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Amelia Islander

Rebirth on the Prairie

Sep 09, 2014 04:30PM
A lightning strike on Thursday, April 28, 2011 set off the Honey Prairie fire in the southwest portion of the Okefenokee National Wildlife Refuge in Folkston, Georgia. The fire was declared out on April 17, 2012, but it left behind acres of devastation. Yet, in just two years, the refuge has come back to life, and the prairie is even more beautiful and vital than it ever was. I took a trip up to the Okefenokee National Wildlife Refuge to take a boat trip with my friends, Joy and Chip Campbell, owners of Okefenokee Adventures, one early Sunday morning, and I was astounded with the way that nature comes back and takes care of its own.

My friend, Sherry, came along with me, brandishing her camera, and we set out for a three-hour excursion through the swamp and the Chesser Prairie. Chip began our tour with an explanation of how fire is a natural part of the ecosystem, and we learned about the periodic cycles of drought and fire, and how it is actually is good for the prairie. “The prairie wouldn’t exist without fire,” said Chip. “You can see the expanse now, see how it has cleared the way for new growth. Everything has come back even stronger now.” Cyprus trees still dot the landscape because they are resilient to fire. You can see their greenery coming back and the trees standing tall. We observed hawks and owls nesting in their branches, along with numerous other birds and squirrels. Raccoons, black bear, and wild turkeys have all come back to the swamp. Within a few minutes of our boat trip, we saw an alligator soaking up the sun. Red wing blackbirds flitted about, and warblers sang out with their bullfrog counterparts.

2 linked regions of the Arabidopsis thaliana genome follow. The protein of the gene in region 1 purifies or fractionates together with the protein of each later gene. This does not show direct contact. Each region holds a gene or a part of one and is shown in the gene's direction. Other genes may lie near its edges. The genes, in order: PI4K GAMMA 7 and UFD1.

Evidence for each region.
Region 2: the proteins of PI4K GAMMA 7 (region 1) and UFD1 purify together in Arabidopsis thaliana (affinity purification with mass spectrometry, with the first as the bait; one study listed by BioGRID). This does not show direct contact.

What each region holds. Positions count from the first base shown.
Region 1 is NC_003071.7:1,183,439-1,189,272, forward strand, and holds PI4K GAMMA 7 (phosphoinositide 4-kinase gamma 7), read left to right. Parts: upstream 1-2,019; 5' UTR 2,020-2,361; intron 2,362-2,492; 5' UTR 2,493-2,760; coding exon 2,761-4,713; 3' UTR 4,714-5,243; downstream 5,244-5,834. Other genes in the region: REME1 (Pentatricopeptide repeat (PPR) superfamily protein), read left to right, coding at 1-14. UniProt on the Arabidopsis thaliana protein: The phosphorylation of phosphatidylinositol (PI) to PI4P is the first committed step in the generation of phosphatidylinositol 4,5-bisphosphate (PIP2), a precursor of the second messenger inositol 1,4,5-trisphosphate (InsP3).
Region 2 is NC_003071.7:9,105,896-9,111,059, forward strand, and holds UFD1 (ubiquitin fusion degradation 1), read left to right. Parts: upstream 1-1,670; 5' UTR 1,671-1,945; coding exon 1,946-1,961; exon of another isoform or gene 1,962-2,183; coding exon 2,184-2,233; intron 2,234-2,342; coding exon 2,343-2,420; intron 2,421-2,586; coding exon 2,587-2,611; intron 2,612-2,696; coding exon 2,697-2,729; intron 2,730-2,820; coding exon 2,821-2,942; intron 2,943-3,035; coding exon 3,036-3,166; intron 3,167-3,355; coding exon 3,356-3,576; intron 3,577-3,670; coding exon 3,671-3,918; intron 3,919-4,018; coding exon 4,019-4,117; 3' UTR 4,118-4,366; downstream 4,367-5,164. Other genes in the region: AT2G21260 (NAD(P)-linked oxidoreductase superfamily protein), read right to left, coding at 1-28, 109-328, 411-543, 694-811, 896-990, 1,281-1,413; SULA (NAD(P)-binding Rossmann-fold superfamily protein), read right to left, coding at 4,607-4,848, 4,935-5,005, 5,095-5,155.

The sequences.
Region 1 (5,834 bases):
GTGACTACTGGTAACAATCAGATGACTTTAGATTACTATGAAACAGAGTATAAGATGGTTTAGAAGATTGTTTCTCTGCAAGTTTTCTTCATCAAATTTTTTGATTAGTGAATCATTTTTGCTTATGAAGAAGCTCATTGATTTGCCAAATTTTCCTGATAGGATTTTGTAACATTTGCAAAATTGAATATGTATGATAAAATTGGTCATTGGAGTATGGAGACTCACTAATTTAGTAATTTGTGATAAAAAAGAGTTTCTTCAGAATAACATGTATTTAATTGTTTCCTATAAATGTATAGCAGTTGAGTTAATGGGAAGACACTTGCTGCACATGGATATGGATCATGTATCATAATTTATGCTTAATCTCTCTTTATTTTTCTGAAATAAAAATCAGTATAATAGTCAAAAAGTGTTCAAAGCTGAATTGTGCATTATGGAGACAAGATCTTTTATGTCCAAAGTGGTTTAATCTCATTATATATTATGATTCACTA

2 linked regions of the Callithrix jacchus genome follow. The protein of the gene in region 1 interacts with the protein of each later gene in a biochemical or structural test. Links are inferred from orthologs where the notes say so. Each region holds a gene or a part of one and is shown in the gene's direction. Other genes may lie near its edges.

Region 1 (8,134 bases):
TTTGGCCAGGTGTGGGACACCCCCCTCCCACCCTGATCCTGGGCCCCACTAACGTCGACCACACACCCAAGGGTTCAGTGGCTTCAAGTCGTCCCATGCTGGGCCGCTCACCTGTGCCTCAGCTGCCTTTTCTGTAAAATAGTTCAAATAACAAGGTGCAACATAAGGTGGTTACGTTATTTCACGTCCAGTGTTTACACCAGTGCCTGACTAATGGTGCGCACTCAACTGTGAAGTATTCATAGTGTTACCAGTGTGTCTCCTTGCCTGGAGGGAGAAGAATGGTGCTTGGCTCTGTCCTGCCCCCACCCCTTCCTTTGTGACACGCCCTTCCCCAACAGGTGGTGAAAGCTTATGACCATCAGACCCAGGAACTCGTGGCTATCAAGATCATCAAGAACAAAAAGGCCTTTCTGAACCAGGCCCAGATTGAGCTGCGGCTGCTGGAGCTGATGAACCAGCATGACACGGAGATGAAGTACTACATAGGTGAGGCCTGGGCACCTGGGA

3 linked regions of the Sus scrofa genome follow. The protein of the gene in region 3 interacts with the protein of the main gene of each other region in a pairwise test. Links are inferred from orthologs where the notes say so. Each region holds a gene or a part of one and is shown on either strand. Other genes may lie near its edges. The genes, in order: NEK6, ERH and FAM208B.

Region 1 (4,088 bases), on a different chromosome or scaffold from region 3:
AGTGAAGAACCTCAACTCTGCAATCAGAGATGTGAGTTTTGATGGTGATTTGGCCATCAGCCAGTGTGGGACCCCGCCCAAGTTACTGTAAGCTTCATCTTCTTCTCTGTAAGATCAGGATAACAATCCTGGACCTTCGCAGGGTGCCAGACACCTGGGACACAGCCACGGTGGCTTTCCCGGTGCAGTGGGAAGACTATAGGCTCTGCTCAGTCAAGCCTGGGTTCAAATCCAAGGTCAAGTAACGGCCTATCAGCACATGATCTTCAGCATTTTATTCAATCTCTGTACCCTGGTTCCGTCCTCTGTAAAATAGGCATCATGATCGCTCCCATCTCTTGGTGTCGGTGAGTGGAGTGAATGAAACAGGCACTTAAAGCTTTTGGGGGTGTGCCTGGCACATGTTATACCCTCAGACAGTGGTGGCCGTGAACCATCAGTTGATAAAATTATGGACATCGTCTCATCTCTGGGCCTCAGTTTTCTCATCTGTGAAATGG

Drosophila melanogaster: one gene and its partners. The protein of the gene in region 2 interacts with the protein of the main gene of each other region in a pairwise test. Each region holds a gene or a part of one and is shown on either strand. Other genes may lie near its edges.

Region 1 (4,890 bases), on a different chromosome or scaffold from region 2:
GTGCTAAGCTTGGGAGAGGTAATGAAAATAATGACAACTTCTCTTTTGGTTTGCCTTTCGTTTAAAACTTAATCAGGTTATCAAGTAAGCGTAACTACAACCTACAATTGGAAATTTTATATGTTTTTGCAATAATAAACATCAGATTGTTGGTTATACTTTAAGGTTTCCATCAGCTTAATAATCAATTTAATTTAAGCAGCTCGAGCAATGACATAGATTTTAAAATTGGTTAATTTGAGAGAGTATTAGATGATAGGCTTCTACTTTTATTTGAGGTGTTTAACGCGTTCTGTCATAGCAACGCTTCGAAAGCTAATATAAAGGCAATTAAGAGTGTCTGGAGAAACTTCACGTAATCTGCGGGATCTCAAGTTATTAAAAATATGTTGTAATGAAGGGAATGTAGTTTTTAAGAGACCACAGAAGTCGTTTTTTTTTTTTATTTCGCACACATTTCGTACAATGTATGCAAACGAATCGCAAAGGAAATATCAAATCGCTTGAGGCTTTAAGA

If you take a trip to the swamp, whether it’s with a tour or on your own, there are signs that help you navigate your way through the channels. Our boat traveled down the Suwannee Canal, and then into Chesser Prairie, where we were greeted by a profusion of fragrant water lilies and other beautiful and rare plants that can only be found in a swamp. Chip and Joy explained to us how the “trembling earth” of the Okefenokee is born. Beneath the water in the swamp, organic material oxidizes, producing methane gas, and then a “blow up” of peat, which rises to the surface of the water. Eventually, greenery will grow in the peat, creating a “battery.” When the battery forms a permanent island, it is called a “house”. When hardwood trees grow on these islands, it is called a “hammock”. Throughout the prairie, Sherry and I saw some extraordinary plants, like the carnivorous pitcher plants and purple bladderworts, along with yellow-eyed grass, hat pins, swamp iris, and even orchids.

Both Chip and Joy worked at Research Triangle Institute in North Carolina before taking over the sole concession inside the Okefenokee National Wildlife Refuge. They host many activities at Okefenokee Adventures and suggest that one of the best times to visit is autumn, when the weather has cooled and the fall flowers are in bloom. Morning is the best time for wildlife viewing. Boat tours run throughout the day, or you can make reservations in advance. They even conduct primitive camping trips within the swamp. For more information about trips and tours, call (912) 496–7156 or visit